Remember the music, in this case, is supposed to create an atmosphere of calm. I don’t want someone to hear a song and think about the last party they were at and how they were jamming to it. I also try to avoid playing anything too familiar or current, because it might make someone roll their eyes thinking “I just heard this song on the way to the studio.”

The reason for mixing in a vocal track is to change things up a bit. If the entire 45 minute yoga session was ambient, non-vocal music, it would just sound like white noise after a while. Following up an “unfamiliar” vocal track, this is when I like to put in another instrumental or play a more familiar vocal track. Again, challenge yourself to finding a cover or a remix of a song so it’s not the same version people are accustomed to hearing.

I do like to play at least one recognizable track, generally at the peak of the flow when things are moving a bit faster. This could be anything, but I tend to play hip-hop or R&B, reggae would probably also work well. In this instance, I want those ears to perk up but I want people to also feel that they’ve come to the space to practice yoga and have some fun too.

Sweet Savasana

The final pose in every yoga flow is savasana, also called corpse pose, when all of the students take their bodies to complete relaxation. Ironically, it’s been billed as the most difficult pose in yoga because many find it difficult to relax their body and free their mind of all thoughts.

The right song for this portion can be a great help in ensuring the students relax.

It’s best to have a piece that is without a distinctive beat and sans singing. Beats, vocals and instruments can cause someone to focus on those sounds and they will have a difficult time relaxing. The best way to discover these tracks is to find a quiet space and listen to different pieces. Close your eyes and see if you can get lost in the sounds and venture into relaxation.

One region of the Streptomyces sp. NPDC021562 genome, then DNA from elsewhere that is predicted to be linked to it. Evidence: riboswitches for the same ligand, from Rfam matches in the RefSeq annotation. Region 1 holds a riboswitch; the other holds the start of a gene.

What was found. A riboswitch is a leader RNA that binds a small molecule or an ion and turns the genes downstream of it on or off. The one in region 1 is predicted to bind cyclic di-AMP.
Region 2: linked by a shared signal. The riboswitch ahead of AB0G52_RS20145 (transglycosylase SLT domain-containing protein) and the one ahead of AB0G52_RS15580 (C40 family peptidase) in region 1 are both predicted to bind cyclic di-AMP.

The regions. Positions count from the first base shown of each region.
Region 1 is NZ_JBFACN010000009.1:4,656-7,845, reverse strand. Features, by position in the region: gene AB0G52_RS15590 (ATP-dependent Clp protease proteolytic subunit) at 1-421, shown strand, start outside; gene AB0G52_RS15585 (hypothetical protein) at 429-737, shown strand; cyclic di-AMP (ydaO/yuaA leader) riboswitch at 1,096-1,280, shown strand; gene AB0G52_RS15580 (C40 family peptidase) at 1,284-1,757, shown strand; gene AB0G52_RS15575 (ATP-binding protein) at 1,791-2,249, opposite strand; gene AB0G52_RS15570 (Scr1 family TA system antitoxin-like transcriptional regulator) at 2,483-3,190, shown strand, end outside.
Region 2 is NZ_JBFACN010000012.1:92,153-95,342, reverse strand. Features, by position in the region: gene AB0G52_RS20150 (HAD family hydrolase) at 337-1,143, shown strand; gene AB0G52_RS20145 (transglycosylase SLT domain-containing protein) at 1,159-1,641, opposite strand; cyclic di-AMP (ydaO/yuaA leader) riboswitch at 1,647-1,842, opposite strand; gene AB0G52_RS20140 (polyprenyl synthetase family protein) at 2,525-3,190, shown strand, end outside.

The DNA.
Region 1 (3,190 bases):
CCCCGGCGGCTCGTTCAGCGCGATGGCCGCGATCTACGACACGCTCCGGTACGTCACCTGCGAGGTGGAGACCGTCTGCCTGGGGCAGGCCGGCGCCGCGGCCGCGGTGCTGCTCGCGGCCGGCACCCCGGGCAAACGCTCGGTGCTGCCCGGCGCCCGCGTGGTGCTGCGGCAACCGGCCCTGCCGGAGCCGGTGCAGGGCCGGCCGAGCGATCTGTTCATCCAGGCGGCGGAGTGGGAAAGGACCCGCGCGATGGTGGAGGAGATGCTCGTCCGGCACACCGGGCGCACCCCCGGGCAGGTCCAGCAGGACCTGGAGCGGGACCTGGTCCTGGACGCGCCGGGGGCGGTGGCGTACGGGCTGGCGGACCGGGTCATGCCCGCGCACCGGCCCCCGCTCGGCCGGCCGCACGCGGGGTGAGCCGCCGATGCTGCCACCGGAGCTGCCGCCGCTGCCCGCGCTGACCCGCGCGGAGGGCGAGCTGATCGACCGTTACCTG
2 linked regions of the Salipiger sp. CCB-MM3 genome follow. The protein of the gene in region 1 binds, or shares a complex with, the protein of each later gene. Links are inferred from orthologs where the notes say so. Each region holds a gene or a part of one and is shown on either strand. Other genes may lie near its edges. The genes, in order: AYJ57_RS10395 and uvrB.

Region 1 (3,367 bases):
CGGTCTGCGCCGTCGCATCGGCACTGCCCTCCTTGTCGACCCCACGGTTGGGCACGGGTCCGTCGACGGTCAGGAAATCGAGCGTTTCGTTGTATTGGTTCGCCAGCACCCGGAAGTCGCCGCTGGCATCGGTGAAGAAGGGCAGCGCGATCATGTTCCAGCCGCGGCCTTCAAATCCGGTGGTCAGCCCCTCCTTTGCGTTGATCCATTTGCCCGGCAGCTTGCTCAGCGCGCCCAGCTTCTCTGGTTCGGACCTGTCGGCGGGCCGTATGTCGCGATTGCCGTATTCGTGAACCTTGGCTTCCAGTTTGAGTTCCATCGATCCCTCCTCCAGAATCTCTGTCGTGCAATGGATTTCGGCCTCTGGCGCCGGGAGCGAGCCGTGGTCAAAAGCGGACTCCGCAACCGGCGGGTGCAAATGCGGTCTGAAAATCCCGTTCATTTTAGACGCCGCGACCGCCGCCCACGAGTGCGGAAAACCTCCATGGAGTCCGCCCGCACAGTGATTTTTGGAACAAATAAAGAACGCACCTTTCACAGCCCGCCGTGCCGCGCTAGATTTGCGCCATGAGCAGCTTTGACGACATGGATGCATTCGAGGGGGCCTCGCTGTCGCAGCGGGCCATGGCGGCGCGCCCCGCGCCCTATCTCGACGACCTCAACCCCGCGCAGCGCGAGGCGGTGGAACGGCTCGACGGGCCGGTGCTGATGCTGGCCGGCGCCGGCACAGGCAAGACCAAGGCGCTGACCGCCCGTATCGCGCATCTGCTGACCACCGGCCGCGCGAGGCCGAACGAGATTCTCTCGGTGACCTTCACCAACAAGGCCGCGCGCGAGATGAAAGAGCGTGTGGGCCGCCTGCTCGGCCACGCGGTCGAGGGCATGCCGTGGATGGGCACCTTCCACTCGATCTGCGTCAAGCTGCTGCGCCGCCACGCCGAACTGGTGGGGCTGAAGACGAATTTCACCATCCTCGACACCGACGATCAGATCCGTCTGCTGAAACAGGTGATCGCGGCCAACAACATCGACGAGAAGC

Programming Music For Yoga

Creating your own yoga play list

In summary, my recipe and sample playlist for a musically appealing, 45-minute yoga flow is this:

  • 0-10 minutes: Non-vocal, non-descript ambient sounds; no dominating instruments or beats
  • 11-20: Start to introduce light beats, less familiar vocal songs
  • 21-35: A mix of familiar vocals, but not often heard remixes (think Trap or downtempo house versions of popular songs); introduce one or two, straight from the radio tracks; mellow hip-hop like a Tribe Called Quest or Tupac, even reggae sounds work well here.
  • 36-45: Begin to bring the tempo down, reverting back to the mix of sounds and non-vocals in the first 10 minutes of the flow, preparing the students for savasana
  • Savasana: Mellow sounds without any vocals, slowly fading the music to complete silence after about five minutes or at the discretion of the instructor.

Programming Music For Yoga

Download your yoga playlist

For the instructors and DIY Yogis out there, who are some of your favorite artists or genres to teach to or practice with?

Justin Kanoya, Influential Fitness DJ
Justin Kanoya, who has a lifelong passion for music, began DJing in 1990. While his business has traditionally been weddings, he has recently made a mark in the fitness scene. Working collaboratively with brands such as Lululemmon and FitBit, DJ Kanoya is becoming an influential fitness DJ by creating sound flows and playlists that inspire, engage and motivates crowds of hundreds of fitness enthusiasts at a time.  Justin has also earned a BS in Journalism from Truman State University.